Thursday, 24 December 2009

A Decade in Review

Personally, it doesn’t yet feel like we are about to end a decade. It was so much easier in the last century, the 80’s moving into the 90’s, the 90s into the new millennium. We’ve only just decided that the current decade is called the ‘noughties’, so goodness knows what the decade we’re moving into is called. Roll on the ‘twenties’ and then we will know what to call years again.

So what of the past decade? The papers and magazines are starting their reviews of the decade and our pop culture but what about the decade and law and sexuality? It’s been a bit of a rollercoaster and here I am to review some aspects. I’m sure I’ll miss some stuff out so feel free to add suggestions via the comments link at the bottom of this post.

The Internet

Let’s start with what I think has been the biggest engine of cultural transformation over the last decade – the Internet. Think back to 1999. The Internet was there but still comparatively basic. No Facebook, no Twitter, in fact nobody had heard of ‘social networking’ sites. chat rooms were the big way for gay men to communicate and arrange quick sexual rendezvous based on minimal profiles or to explore their sexuality with men across the globe. 1999 also saw the launch of Gaydar, a website that was to transform gay lifestyles and effectively kill off According to QSoft Consulting, the company behind Gaydar: ‘Membership grew rapidly by around 10% a month until the end of the first year. By November 2000, there were 78,000 members. By November 2001, there were 220,000 members. By November 2002, there were 640,000. At the end of 2004, they had more than 1.2 million members - 500,000 in the UK alone. By early 2007 it had over 3.8 million members.’ Recent years have seen the emergence of ever more gay networking sites with Fitlads reported as in second place to Gaydar in the UK, based on hits. Manhunt is also a player along with more ‘specialist’ sites such as Squirt and BarebackRT. In North America, Craiglist has done much the same job as Gaydar and more recently, Grindr on the iPhone has entered the scene.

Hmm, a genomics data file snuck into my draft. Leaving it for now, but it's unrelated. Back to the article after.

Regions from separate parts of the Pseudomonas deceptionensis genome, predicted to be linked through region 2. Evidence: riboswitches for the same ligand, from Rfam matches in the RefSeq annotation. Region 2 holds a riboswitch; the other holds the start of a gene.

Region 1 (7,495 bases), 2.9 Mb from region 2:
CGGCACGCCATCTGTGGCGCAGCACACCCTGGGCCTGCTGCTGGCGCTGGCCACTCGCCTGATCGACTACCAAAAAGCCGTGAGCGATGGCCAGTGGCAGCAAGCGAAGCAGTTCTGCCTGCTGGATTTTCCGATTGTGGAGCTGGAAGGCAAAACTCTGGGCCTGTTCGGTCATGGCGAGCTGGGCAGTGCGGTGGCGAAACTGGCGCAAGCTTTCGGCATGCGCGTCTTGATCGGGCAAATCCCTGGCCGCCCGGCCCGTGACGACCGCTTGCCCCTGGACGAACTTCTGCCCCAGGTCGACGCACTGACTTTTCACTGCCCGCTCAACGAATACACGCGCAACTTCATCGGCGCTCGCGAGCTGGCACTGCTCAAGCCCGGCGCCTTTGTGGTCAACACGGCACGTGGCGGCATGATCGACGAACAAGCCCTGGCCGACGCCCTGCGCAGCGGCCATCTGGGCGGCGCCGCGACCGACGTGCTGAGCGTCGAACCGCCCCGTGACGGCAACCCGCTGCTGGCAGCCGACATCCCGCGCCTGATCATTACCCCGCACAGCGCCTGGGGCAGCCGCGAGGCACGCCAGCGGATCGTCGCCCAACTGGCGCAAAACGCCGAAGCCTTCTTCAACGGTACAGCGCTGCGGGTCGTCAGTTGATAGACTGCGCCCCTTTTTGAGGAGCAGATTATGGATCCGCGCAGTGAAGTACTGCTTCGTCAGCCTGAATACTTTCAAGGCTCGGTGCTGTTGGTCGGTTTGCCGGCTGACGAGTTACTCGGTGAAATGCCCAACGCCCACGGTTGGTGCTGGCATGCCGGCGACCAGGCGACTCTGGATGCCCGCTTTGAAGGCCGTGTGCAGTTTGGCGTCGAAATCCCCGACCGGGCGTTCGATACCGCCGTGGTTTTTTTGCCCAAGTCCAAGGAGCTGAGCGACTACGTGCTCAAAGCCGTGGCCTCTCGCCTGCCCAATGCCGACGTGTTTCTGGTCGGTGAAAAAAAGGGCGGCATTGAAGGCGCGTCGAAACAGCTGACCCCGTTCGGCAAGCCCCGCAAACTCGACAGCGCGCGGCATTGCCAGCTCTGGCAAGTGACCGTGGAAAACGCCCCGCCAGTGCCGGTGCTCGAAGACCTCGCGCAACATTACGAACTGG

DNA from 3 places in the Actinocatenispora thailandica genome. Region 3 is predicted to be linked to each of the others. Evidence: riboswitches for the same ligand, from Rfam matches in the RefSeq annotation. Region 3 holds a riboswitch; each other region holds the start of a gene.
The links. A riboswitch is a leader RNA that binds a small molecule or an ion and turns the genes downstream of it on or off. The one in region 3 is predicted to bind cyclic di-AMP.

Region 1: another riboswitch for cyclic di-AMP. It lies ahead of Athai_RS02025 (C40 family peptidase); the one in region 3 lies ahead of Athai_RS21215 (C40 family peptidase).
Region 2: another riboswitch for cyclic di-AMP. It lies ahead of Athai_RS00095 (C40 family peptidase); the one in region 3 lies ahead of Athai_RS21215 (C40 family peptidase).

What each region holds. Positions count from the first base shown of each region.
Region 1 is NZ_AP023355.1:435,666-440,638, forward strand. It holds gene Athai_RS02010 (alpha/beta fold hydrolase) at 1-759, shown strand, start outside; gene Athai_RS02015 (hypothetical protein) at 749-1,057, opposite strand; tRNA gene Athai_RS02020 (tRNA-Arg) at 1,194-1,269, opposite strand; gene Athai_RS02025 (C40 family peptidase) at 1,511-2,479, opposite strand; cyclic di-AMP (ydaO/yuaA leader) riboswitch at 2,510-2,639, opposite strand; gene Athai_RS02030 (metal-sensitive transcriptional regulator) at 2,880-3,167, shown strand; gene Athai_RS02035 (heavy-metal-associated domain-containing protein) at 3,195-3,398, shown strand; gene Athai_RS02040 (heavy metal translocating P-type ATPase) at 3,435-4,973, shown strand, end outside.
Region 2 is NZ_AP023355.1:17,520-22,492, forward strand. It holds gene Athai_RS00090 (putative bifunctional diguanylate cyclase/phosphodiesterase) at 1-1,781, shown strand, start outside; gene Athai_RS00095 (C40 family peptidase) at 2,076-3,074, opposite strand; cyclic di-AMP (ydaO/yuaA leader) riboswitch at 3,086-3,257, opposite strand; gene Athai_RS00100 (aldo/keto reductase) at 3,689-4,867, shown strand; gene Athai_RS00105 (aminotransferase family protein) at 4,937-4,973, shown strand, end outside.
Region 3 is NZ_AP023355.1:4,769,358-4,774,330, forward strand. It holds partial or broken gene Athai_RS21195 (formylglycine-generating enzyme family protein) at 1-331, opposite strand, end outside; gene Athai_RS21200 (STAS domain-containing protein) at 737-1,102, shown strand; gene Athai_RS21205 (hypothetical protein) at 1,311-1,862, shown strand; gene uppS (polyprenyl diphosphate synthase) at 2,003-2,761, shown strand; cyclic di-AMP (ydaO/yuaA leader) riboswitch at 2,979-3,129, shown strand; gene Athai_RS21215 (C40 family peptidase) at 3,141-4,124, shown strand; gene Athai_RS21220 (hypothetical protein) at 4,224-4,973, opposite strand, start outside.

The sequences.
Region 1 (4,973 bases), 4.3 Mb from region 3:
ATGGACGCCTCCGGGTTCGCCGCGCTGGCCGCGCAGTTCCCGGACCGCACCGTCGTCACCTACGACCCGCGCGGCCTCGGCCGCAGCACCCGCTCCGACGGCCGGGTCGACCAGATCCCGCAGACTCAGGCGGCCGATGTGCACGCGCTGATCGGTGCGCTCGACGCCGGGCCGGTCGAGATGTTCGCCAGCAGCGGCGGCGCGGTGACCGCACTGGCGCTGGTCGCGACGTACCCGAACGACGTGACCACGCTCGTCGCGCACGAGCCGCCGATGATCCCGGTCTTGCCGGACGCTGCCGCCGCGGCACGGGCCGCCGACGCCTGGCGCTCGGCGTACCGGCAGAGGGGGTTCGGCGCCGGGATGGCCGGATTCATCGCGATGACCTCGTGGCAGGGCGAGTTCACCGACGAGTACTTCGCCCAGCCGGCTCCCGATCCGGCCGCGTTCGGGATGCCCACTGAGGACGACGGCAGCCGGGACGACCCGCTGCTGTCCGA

Self made porn on Xtube or free videos on YouTube was still something for the future so pornography was something largely behind pay walls. The last decade saw the emergence of Triga in the UK; a porn company that celebrated and sexualised the ‘scally’, the chav’ and a working class image of the English. It’s received academic attention in itself and is still a success. Current titles include ‘The English Scally Collection’, ‘Cocks n Robbers’, ‘Young Offenders’, ‘White Van Man’, ‘Skinheads’ and ‘Council Scum’. Porn also got ‘harder’, in every sense, as the Internet helped propel ‘R18’ porn into more homes and barebacking porn made not only a return, but the years of condom covered penises, led to the very sexualising of ‘raw’ sex.
As we enter the new decade, barebacking porn is likely to be a key issue and a divisive one at that.

The Escort and Male for Male Sex Work

Again, in part thanks to the Internet, this decade has seen the apparent growth in the male for male sex worker, at least in our consciousness. Sex work as an acceptable ‘side line’ has a long history within queer culture and so its continued presence should not come as a huge surprise. Chat rooms do seem to have contributed to what I’ve called the ‘ad hoc sex worker’ who might get asked for a meet, and says no, but will meet/perform a particular sexual act for a fee. They are not advertising themselves as a sex worker, might not regard themselves as a sex worker but will move into this mode of behaviour where they see a quick opportunity. Technology has also allowed for the growth in those who offer online striptease or sexual acts either solo or with their partner/others creating an additional form of sex work in the new millennium.

Something About Marrying

The end of the decade has been dominated by debates around marriage, particularly in America. A growing number of nations are accepting gay marriage but with that acceptance comes challenging questions for the LGBQ community and how those identities become defined. Is marriage a ‘straight’ jacket for our community or the successful culmination of years of campaigning? In the UK, will there been an attempt to get ‘marriage’ rather than a Civil Partnership? Personally, I doubt it. I have a feeling we are stuck with CP’s and I’m not sure there’s even an appetite for debate. People talk of getting married’ so society seems comfortable with that interpretation.

The Law and the Future

Of course, there has been a huge amount of landmark legislation, not just the Civil Partnership Act. The Equality Act, Gender Recognition Act, Sexual Offences Act, Criminal Justice and Immigration Act and current Equality Bill have shaped, continue to shape and are likely to shape the coming years. I can’t think of another decade with a similar flurry of sexual legislation for the English legal system. If this last decade has been about planting the seeds of legislative reform, the coming decade is likely to see those seeds grow, in ways we can not quite envisage now.

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